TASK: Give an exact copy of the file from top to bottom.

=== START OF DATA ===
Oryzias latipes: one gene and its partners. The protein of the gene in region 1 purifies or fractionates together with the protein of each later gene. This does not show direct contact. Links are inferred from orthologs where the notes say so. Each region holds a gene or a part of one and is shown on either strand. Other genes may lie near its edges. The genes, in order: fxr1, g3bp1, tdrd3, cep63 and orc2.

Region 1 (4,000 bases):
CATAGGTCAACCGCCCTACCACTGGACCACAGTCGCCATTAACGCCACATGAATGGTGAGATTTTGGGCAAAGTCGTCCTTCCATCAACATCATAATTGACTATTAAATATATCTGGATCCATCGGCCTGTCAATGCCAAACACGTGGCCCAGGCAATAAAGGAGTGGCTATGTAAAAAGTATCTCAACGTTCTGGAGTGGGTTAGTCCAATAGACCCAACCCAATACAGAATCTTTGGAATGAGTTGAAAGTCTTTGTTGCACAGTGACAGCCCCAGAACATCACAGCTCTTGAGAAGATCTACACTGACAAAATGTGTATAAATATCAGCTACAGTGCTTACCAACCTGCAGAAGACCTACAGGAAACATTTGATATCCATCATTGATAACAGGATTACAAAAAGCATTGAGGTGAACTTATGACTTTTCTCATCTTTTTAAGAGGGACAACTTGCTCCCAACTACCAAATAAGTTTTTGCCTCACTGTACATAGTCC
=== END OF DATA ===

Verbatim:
Oryzias latipes: one gene and its partners. The protein of the gene in region 1 purifies or fractionates together with the protein of each later gene. This does not show direct contact. Links are inferred from orthologs where the notes say so. Each region holds a gene or a part of one and is shown on either strand. Other genes may lie near its edges. The genes, in order: fxr1, g3bp1, tdrd3, cep63 and orc2.

Region 1 (4,000 bases):
CATAGGTCAACCGCCCTACCACTGGACCACAGTCGCCATTAACGCCACATGAATGGTGAGATTTTGGGCAAAGTCGTCCTTCCATCAACATCATAATTGACTATTAAATATATCTGGATCCATCGGCCTGTCAATGCCAAACACGTGGCCCAGGCAATAAAGGAGTGGCTATGTAAAAAGTATCTCAACGTTCTGGAGTGGGTTAGTCCAATAGACCCAACCCAATACAGAATCTTTGGAATGAGTTGAAAGTCTTTGTTGCACAGTGACAGCCCCAGAACATCACAGCTCTTGAGAAGATCTACACTGACAAAATGTGTATAAATATCAGCTACAGTGCTTACCAACCTGCAGAAGACCTACAGGAAACATTTGATATCCATCATTGATAACAGGATTACAAAAAGCATTGAGGTGAACTTATGACTTTTCTCATCTTTTTAAGAGGGACAACTTGCTCCCAACTACCAAATAAGTTTTTGCCTCACTGTACATAGTCC